FRI AM News: WisBusiness: the Podcast with Sheila Long, MalamaDoe; Feds approve $40M plan for expanding broadband

— This week’s episode of “WisBusiness: the Podcast” is with returning guest Sheila Long, founder of MalamaDoe, a coworking community for women based in Milwaukee. 

Long is holding a series of discussions throughout October in celebration of National Women’s Small Business Month, highlighting success stories and challenges for member companies and others in the state’s business community. 

MalamaDoe will be hosting “Fireside Chats with Women Entrepreneurs” each Tuesday this month. Long discusses some takeaways from the first of these discussions held earlier this week, and previews what attendees can expect to hear about at upcoming events. 

“It’s very important to hear other women’s stories, and to get inspired by what helped them grow and what helped them launch, and what helps them sustain their business,” she said. 

The next discussion will feature Santana Coleman, a co-producer on the documentary “When Claude Got Shot,” which recently won an Emmy Award for Exceptional Merit in Documentary Filmmaking. One of the women featured in the documentary, Victoria Davison-Adams, will share her perspective on the issue of gun violence.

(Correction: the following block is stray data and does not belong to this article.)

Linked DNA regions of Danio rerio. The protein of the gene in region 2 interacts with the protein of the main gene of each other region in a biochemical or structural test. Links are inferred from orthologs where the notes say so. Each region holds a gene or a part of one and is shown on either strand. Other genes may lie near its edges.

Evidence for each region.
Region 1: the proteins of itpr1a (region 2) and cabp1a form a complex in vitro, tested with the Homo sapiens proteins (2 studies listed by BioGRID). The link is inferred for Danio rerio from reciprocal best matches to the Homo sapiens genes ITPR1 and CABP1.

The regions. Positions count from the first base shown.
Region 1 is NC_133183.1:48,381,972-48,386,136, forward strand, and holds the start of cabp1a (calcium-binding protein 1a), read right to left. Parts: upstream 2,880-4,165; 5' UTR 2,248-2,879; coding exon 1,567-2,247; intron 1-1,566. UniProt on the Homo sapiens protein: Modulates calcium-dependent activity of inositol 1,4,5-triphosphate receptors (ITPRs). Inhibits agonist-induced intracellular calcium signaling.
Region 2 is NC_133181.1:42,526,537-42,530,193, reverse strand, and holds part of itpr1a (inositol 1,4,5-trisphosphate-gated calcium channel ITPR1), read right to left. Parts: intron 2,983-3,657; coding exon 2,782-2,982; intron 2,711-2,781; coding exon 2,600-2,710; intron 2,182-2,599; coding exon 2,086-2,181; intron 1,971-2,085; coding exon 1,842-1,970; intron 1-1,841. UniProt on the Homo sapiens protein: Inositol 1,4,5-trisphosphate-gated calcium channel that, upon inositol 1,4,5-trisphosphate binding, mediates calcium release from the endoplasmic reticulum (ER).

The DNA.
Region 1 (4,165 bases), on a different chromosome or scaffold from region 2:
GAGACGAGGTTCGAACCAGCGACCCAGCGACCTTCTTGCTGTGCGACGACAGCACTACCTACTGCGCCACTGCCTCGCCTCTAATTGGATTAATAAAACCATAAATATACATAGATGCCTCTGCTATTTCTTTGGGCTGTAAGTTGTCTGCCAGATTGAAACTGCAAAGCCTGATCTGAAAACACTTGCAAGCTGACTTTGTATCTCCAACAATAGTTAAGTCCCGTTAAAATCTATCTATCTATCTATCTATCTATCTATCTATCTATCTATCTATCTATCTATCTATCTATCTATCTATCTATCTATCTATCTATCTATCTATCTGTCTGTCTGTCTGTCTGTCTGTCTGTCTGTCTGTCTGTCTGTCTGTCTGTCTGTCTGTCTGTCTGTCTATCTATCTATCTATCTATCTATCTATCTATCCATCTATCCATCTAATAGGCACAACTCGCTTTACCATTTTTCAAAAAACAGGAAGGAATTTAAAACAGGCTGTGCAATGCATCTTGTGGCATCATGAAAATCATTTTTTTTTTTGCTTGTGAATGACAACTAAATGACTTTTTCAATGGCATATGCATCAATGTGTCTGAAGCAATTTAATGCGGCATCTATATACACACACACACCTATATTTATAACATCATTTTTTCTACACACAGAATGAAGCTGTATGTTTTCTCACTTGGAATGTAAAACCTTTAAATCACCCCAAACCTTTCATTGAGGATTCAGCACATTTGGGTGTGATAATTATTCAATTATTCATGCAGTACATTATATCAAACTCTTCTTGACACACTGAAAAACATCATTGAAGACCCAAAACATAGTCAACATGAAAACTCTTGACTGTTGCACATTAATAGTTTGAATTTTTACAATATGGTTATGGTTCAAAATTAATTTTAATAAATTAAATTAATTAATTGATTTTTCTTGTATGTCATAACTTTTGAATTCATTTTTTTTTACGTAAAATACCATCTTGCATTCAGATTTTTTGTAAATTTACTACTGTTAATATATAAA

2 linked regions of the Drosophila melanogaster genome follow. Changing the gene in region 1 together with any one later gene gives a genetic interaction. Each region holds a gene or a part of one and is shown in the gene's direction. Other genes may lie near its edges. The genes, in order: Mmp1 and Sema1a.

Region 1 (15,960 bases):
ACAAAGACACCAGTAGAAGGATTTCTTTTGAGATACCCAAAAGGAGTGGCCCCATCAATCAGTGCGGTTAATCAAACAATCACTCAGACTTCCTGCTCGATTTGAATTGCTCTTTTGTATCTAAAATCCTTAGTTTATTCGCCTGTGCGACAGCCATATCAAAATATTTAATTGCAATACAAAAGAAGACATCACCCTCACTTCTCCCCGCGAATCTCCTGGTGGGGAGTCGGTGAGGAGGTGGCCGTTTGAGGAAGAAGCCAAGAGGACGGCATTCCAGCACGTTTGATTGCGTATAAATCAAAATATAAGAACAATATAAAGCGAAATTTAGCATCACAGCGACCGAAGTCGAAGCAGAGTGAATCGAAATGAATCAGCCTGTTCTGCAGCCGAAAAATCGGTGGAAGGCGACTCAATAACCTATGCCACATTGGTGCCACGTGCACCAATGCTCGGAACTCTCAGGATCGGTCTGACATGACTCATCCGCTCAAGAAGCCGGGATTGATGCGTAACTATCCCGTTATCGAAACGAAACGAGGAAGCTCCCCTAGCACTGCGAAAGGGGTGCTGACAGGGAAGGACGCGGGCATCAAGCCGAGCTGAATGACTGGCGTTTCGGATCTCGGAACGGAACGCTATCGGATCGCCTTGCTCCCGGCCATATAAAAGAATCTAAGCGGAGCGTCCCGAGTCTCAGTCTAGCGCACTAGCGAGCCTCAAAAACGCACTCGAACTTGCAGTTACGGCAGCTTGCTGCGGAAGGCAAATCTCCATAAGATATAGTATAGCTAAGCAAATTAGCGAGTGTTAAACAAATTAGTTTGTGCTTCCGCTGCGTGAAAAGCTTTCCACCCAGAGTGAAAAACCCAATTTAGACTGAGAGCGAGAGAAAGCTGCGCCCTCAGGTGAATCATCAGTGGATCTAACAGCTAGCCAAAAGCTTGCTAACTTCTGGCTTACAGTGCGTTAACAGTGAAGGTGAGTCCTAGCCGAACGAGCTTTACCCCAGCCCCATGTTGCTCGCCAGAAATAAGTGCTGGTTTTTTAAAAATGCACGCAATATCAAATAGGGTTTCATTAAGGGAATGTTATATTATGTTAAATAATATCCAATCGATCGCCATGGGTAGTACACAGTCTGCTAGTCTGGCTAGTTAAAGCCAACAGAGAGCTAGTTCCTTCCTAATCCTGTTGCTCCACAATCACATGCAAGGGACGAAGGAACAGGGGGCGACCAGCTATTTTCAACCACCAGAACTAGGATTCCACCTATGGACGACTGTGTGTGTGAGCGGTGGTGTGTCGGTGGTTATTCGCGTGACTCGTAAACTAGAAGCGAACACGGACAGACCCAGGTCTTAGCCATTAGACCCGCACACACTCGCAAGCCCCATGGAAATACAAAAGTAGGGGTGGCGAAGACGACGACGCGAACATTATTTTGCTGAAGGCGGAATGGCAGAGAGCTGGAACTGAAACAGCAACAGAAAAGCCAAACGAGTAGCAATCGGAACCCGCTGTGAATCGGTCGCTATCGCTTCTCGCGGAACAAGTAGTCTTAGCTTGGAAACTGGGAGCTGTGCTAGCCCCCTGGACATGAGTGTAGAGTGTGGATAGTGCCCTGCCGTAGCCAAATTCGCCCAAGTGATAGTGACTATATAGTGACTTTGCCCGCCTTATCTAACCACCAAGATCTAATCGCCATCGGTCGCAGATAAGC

Listen to the podcast: 

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— Federal officials have approved a plan from Wisconsin to invest $40 million from the ARPA-funded Coronavirus Capital Projects Fund into broadband infrastructure in the state. 

During a webinar yesterday hosted by the White House and the U.S. Department of the Treasury, officials said this funding is estimated to connect 8,000 additional households and businesses in Wisconsin with high-speed internet. 

“Access to affordable high-speed internet is not a luxury, it is a necessity,” Public Service Commission chair Rebecca Cameron Valcq said during yesterday’s webinar. “And Wisconsin will use this funding to invest in broadband infrastructure projects that are going to provide high-quality internet to locations with the highest need.”